A WOMAN WHO had planned to talk voluntarily last week with special prosecutor Arthur Christy claims that she has now changed her mind after a Carter -- Mondale reelection official told her: "Stay cool, do nothing, the investigation isn't going anywhere."

Cynthia Alksne, 20, is one of three women who were guests of White House cheif of staff Hamilton Jordan and other Carter Administration insiders at a party in Beverly Hills on Oct. 22, 1977, where cocaine was allegedly sniffed.

Alksne told The Washington Post that she had been invited to dinner in New York last Wednesday night by Joel McCleary, who now runs the Carter campaign in that state. He "wanted to talk," she said.

After talking with him, she had decided against getting involved voluntarily in the Jordan investigation.

McCleary said Friday that Alksne had not told him that she was considering talking to Christy.

"All she asked me was where I thought this thing was going and I told her no place," he said. "That's my personal understanding of what is happening."

McCleary said he told her "there's no sense worrying, there's nothing there."

Alksne, an 18-year-old University of Southern California freshman at the time, attended the party as a guest of John Golden, who was then deputy treasurer of the Democratic National Committee and is one of Jordon's oldest and closest friends.

Alksne told The Washington Post last November that she had not seen Jordan or Golden use cocaine, but had been offered the drug herself as soon as she arrived at the party, and had turned it down.

She was also invited by Golden, she said, to join him and Jordan and Carter pollster Pat Caddell and two other women later at their hotel, the Century Plaza. Golden identified one of the women to Alksne, she said, "as a pro, a prostitute, from Vegas."

The White House has produced witnesses to deny allegations by the party's host, industrialist Leo Wyler, that the Jordan entourage had brought "drugs" and "loose women" into his home that evening.

Alksne, daughter of a prominent neurosurgeon in La Jolla, interrupted college last fall to work for Sen. Edward M. (Ted) Kennedy's campaign in key primary states from New Hampshire to Illinois.

She told a reporter who found her four months ago that she was aware her motivation could be attacked as political if she told her story to Christy. At that point, it was unclear if Christy intended to expand his investigation beyond the cocaine-sniffing allegations centering around an incident at Studio 54 in New York.

Attorney General Benjamin R. Civiletti had recommended when Christy was appointed that the inquiry by limited only to Jordan's visit to Studio 54.

But the judge who appointed Christy instructed him to investigate not only the Studio 54 charges but "any other related or relevant allegation" that Jordan violated the federal law against possession of such durgs. Alksne decided, after conferring with her parents during a visit at Christmas, to wait for Christy or the FBI to come looking for her. When Christy and two of his staff turned up in California last week to interview potential witnesses for a grand jury later this month, Alksne sent word to Christy that she would be in touch with his New York office last Thursday or Friday.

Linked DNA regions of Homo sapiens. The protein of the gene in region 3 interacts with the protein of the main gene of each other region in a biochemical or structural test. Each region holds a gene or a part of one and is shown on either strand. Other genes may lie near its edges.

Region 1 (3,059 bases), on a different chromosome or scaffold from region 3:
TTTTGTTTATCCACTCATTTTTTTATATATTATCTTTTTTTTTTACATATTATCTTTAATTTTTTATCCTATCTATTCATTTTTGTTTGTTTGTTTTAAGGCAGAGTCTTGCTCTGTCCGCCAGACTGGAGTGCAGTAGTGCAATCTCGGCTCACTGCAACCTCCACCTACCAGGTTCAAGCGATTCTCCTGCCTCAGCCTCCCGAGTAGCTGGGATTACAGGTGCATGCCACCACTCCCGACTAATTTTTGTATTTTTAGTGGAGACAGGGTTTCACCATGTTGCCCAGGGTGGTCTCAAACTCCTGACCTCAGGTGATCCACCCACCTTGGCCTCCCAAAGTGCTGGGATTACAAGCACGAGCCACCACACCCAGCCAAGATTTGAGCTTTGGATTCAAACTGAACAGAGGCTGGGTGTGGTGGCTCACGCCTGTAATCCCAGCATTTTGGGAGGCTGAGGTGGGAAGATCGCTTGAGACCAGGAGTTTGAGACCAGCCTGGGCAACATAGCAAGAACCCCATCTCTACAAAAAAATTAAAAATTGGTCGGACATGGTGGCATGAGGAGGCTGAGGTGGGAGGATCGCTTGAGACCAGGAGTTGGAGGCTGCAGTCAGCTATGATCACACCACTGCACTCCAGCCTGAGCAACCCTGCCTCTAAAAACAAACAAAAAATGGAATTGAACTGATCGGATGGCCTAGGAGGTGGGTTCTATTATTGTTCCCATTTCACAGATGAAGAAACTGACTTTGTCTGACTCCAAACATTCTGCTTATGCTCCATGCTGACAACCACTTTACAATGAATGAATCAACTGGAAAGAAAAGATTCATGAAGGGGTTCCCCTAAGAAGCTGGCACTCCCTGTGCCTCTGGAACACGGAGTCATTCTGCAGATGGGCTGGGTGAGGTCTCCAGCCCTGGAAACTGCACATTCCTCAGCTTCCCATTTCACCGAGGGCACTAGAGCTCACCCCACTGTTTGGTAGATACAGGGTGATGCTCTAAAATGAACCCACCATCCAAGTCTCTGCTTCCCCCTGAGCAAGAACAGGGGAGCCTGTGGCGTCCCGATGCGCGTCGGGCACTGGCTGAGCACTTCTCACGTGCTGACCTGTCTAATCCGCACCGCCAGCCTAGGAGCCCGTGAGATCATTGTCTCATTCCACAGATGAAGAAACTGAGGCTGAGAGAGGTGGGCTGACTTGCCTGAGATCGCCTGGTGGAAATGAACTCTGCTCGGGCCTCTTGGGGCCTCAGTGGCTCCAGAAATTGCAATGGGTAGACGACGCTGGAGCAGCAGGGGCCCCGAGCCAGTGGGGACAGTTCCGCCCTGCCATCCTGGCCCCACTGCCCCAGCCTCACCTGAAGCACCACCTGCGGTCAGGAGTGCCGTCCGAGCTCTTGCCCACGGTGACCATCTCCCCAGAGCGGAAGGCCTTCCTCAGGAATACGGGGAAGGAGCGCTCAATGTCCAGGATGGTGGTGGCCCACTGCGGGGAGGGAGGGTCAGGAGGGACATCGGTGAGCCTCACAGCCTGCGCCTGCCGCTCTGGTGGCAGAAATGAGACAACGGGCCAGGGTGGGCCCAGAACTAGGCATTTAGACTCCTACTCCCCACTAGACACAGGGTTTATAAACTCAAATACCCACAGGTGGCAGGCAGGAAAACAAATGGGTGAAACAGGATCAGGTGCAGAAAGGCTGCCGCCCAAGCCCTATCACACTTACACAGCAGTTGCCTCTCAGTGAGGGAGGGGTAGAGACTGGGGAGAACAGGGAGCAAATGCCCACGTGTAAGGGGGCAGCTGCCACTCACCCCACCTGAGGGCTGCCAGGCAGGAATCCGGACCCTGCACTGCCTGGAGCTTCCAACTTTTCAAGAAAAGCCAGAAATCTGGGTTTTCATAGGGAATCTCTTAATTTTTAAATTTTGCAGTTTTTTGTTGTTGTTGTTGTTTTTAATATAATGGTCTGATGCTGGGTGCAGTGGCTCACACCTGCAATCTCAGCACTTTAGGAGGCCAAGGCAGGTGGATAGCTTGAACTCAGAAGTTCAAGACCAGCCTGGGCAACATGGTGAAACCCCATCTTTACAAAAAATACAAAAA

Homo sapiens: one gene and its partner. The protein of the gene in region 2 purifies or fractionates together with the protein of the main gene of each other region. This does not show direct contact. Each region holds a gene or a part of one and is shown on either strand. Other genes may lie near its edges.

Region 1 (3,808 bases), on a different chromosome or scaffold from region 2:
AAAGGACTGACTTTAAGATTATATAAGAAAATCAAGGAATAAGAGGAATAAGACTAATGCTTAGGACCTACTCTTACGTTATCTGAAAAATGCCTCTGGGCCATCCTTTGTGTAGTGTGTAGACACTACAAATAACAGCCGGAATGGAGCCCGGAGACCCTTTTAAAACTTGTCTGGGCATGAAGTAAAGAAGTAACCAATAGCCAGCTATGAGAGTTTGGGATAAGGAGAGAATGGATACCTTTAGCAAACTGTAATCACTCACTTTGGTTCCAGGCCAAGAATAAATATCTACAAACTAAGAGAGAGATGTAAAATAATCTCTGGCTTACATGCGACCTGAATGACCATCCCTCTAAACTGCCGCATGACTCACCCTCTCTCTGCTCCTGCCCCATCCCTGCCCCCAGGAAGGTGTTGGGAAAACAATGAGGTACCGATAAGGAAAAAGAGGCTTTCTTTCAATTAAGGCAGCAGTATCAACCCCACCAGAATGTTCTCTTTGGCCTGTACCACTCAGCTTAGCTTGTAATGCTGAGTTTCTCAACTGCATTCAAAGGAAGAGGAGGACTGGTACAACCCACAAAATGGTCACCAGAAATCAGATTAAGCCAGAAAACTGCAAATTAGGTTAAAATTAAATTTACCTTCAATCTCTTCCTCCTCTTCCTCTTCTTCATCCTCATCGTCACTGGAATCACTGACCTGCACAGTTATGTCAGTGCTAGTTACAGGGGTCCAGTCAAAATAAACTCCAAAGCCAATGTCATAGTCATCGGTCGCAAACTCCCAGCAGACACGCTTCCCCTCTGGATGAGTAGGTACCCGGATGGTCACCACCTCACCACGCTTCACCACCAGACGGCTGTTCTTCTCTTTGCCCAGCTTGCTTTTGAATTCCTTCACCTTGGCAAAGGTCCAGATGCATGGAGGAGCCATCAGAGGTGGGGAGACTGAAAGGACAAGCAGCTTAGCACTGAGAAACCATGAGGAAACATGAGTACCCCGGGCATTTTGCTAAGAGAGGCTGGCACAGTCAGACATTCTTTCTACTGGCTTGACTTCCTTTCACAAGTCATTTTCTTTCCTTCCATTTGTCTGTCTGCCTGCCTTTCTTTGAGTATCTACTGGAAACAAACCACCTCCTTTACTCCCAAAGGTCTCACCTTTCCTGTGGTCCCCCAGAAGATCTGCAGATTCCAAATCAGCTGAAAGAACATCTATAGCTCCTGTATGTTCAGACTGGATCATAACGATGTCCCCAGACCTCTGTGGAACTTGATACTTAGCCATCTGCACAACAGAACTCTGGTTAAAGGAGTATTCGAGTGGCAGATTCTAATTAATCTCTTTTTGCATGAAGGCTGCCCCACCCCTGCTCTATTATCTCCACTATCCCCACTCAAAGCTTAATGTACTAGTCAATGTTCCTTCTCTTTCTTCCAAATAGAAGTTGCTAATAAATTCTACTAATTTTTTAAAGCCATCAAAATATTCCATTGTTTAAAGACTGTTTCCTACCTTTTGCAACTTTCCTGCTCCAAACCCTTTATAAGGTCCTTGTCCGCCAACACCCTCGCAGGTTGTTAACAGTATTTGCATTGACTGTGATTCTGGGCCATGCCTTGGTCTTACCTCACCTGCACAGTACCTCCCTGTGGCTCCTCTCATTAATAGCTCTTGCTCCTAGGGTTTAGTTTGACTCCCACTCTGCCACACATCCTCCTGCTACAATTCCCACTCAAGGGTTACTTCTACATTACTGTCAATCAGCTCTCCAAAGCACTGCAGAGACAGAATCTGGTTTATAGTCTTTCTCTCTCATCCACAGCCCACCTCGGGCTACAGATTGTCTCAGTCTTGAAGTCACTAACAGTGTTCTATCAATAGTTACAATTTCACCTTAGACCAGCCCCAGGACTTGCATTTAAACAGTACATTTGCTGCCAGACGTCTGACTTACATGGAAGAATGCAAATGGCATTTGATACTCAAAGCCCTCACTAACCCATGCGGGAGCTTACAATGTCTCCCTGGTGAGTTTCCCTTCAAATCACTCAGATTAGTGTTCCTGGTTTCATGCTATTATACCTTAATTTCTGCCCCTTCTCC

Although she is not working on Kennedy's New York primary campaign, she is staying currently in a borrowed apartment in Manhattan, because it is too late to return this year to her prelaw courses at UCLA. Kennedy's campaign is "over" for her, she said.

Alksne told The Washington Post that she had been contacted in Chicago recently by McCleary, who asked to set up the Wednesday dinner. In 1977 he was treasurer of the DNC and present at the Wyler party early in the evening. He was not part of Jordan's group and left early.

Alksne said she has known McCleary since she was 16. They met at a political convention in 1976.

Alksne was invited to the Wyler party, she was told The Washington Post in a series of interviews, because Golden sometimes dates one of her closest friends, Judy Bagley, who works for the Carter -- Mondale Committee in Washington

Bagley was not in California the night of the Wyler party, according to Alksne, so she went alone to meet Golden.

Jordan, Golden and Cadell were already there, she says.

"The first thing anyone said to me after I walked through the door," she recalls, "was when a youngish . . . thirtyish . . . man with sandy hair . . .in a blue suit . . . a man I've never seen before or since . . . walked up and asked me if I'd like cocaine -- making a snorting gesture with his fingers and his nose -- the same way you would ask someone what they'd like to drink."

She declined, she says, and asked where she could find John Golden.

"I knew I was way in over my head from the first minute," she says. "I had just barely turned 18. I kept thinking I've got to get out of here."

According to Alksne, Golden invited her to come back with them to the Century Plaza when the Wyler party broke up. She declined.

She went to a phone and called a cab. When it arrived, she says, Golden climbed in beside her and "commandeered " the vehicle for himself and Jordan and Caddell and the women with them.

The driver was instructed by Golden to take the party to the Century Plaza. Once there, Alksne says that she swithched to another cab and went home.

A few days later, Alksne reported the events of that evening to a friend of her parents. She also wrote a detailed account, accompanied by a floor plan and with a diagram of where people were standing or sitting during the party, in a diary she has been keeping since she was 14.

Attempts to reach Golden over a period of several days last week unsuccessful. A White House press spokesman declined to take questions for him because he is "a private citizen."